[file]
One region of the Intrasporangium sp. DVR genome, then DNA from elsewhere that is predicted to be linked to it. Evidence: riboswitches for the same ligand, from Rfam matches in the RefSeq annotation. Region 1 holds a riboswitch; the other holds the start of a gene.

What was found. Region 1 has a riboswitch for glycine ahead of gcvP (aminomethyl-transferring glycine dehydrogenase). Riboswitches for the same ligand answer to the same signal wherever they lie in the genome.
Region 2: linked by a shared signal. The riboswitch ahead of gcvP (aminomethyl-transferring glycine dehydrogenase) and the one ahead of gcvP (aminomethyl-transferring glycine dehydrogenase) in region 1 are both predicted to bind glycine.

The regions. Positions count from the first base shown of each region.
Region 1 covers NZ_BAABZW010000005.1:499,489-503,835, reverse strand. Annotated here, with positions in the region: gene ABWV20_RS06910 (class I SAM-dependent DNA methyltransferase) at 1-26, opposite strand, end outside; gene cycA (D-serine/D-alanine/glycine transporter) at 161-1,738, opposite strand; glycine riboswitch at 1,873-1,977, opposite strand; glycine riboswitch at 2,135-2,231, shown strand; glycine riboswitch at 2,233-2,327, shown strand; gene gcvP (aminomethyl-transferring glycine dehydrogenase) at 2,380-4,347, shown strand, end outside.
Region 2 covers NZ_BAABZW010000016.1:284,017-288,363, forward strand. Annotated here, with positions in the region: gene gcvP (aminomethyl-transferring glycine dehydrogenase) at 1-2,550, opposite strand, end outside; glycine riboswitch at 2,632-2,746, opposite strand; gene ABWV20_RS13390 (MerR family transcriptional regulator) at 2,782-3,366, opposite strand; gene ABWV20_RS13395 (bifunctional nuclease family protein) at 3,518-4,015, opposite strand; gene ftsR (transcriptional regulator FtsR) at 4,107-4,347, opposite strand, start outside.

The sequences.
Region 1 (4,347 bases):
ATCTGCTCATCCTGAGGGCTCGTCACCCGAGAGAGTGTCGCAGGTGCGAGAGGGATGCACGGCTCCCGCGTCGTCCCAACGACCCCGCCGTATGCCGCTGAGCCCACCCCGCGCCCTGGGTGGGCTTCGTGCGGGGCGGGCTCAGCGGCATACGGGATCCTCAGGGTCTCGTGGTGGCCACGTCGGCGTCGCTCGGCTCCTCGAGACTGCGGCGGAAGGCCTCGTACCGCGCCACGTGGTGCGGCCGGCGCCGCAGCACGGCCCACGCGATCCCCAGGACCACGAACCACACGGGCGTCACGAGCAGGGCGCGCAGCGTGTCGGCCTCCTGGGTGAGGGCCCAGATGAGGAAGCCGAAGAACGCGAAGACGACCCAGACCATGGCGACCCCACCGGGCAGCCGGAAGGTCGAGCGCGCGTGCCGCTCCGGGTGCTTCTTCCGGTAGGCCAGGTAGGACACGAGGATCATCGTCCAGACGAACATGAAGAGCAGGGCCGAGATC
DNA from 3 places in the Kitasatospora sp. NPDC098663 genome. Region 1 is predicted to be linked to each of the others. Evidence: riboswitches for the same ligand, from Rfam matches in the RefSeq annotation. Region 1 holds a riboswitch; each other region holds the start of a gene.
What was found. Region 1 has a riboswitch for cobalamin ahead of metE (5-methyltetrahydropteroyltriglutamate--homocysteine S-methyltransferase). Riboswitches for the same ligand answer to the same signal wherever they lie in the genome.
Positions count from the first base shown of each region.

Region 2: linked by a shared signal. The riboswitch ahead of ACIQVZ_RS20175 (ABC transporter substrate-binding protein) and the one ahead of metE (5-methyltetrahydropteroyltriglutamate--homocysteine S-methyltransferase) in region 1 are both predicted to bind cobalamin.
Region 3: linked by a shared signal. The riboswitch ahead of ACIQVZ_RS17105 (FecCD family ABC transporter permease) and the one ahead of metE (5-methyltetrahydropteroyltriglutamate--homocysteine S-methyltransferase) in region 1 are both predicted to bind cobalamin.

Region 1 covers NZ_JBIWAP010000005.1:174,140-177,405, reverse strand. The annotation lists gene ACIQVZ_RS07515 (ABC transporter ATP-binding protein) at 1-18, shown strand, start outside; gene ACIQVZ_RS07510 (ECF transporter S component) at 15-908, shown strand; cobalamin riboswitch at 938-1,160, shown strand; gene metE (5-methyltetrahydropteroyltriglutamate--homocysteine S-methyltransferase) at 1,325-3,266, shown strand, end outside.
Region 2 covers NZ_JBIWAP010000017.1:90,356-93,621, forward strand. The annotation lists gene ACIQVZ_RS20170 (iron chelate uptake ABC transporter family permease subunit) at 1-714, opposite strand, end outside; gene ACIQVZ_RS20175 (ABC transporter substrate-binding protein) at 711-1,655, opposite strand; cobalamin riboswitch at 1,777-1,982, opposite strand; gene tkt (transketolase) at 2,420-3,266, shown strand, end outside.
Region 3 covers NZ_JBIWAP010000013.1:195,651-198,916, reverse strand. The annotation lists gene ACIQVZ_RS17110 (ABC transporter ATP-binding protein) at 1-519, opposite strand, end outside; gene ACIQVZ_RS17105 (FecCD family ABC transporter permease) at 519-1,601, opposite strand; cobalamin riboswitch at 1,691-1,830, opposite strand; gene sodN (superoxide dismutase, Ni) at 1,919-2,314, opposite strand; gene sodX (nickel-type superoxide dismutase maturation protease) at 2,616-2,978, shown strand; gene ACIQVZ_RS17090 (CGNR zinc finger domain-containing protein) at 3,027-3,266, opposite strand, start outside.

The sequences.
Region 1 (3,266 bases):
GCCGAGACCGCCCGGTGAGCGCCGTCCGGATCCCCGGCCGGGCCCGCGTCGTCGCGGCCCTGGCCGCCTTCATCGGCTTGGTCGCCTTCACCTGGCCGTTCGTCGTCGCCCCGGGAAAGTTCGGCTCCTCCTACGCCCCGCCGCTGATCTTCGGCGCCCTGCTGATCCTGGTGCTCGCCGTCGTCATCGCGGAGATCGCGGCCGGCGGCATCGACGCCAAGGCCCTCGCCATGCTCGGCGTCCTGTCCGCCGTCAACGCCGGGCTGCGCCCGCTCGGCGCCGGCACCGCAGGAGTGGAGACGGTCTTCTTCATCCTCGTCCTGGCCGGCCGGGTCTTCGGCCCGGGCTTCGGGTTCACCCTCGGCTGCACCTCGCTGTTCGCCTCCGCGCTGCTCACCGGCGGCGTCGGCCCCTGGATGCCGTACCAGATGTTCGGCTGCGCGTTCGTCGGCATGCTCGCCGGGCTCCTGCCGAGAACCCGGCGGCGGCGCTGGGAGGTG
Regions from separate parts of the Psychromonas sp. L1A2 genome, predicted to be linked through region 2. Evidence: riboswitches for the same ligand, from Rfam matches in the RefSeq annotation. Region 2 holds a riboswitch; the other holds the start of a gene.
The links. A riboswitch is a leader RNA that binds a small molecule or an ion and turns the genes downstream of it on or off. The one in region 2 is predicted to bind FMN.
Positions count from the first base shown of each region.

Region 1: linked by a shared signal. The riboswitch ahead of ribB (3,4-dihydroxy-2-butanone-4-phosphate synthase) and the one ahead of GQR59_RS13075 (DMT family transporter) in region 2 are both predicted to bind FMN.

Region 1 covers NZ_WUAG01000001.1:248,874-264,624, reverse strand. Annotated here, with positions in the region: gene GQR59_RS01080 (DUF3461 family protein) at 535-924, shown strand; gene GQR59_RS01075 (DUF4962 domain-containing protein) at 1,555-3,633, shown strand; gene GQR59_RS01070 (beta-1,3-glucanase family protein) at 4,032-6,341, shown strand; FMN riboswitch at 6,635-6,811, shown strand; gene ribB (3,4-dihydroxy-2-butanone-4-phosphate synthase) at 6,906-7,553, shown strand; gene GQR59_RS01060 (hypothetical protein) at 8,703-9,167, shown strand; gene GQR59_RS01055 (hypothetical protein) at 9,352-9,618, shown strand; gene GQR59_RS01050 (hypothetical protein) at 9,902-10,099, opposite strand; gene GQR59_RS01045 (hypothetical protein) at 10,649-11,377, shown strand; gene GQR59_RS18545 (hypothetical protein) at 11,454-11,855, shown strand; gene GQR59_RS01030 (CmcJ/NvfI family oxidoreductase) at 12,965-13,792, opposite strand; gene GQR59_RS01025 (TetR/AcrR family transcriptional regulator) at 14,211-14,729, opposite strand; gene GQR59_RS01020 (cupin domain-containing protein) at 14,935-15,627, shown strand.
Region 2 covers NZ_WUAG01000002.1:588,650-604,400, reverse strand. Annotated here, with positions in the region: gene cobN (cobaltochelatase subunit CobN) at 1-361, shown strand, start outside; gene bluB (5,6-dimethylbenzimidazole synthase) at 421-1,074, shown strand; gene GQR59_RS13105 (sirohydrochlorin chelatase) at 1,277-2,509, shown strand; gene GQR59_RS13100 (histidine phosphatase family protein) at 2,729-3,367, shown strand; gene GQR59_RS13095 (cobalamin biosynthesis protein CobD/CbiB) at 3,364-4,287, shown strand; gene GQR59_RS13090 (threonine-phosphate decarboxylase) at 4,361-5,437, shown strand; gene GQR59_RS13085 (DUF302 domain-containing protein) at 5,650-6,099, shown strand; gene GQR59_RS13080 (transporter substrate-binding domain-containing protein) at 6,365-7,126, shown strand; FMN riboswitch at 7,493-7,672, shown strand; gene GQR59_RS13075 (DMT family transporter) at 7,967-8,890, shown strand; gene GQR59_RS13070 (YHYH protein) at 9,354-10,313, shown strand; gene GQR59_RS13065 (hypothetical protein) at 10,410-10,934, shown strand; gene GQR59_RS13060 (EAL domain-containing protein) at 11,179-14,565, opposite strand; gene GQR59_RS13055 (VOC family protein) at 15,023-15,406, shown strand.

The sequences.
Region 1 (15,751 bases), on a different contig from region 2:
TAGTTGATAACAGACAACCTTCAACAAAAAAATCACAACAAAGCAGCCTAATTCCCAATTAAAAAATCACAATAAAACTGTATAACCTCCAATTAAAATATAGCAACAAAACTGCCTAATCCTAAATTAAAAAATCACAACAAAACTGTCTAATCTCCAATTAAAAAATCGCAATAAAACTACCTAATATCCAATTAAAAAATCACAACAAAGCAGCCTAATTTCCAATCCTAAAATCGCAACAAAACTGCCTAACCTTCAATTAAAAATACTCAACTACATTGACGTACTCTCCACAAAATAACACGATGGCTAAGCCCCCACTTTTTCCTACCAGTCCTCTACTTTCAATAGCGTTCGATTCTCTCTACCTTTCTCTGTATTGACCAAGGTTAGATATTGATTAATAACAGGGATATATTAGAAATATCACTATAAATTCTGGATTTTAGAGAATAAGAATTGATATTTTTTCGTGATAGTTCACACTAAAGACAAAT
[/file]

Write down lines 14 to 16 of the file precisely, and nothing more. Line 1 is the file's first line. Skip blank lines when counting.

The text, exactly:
Region 3: linked by a shared signal. The riboswitch ahead of ACIQVZ_RS17105 (FecCD family ABC transporter permease) and the one ahead of metE (5-methyltetrahydropteroyltriglutamate--homocysteine S-methyltransferase) in region 1 are both predicted to bind cobalamin.

Region 1 covers NZ_JBIWAP010000005.1:174,140-177,405, reverse strand. The annotation lists gene ACIQVZ_RS07515 (ABC transporter ATP-binding protein) at 1-18, shown strand, start outside; gene ACIQVZ_RS07510 (ECF transporter S component) at 15-908, shown strand; cobalamin riboswitch at 938-1,160, shown strand; gene metE (5-methyltetrahydropteroyltriglutamate--homocysteine S-methyltransferase) at 1,325-3,266, shown strand, end outside.
Region 2 covers NZ_JBIWAP010000017.1:90,356-93,621, forward strand. The annotation lists gene ACIQVZ_RS20170 (iron chelate uptake ABC transporter family permease subunit) at 1-714, opposite strand, end outside; gene ACIQVZ_RS20175 (ABC transporter substrate-binding protein) at 711-1,655, opposite strand; cobalamin riboswitch at 1,777-1,982, opposite strand; gene tkt (transketolase) at 2,420-3,266, shown strand, end outside.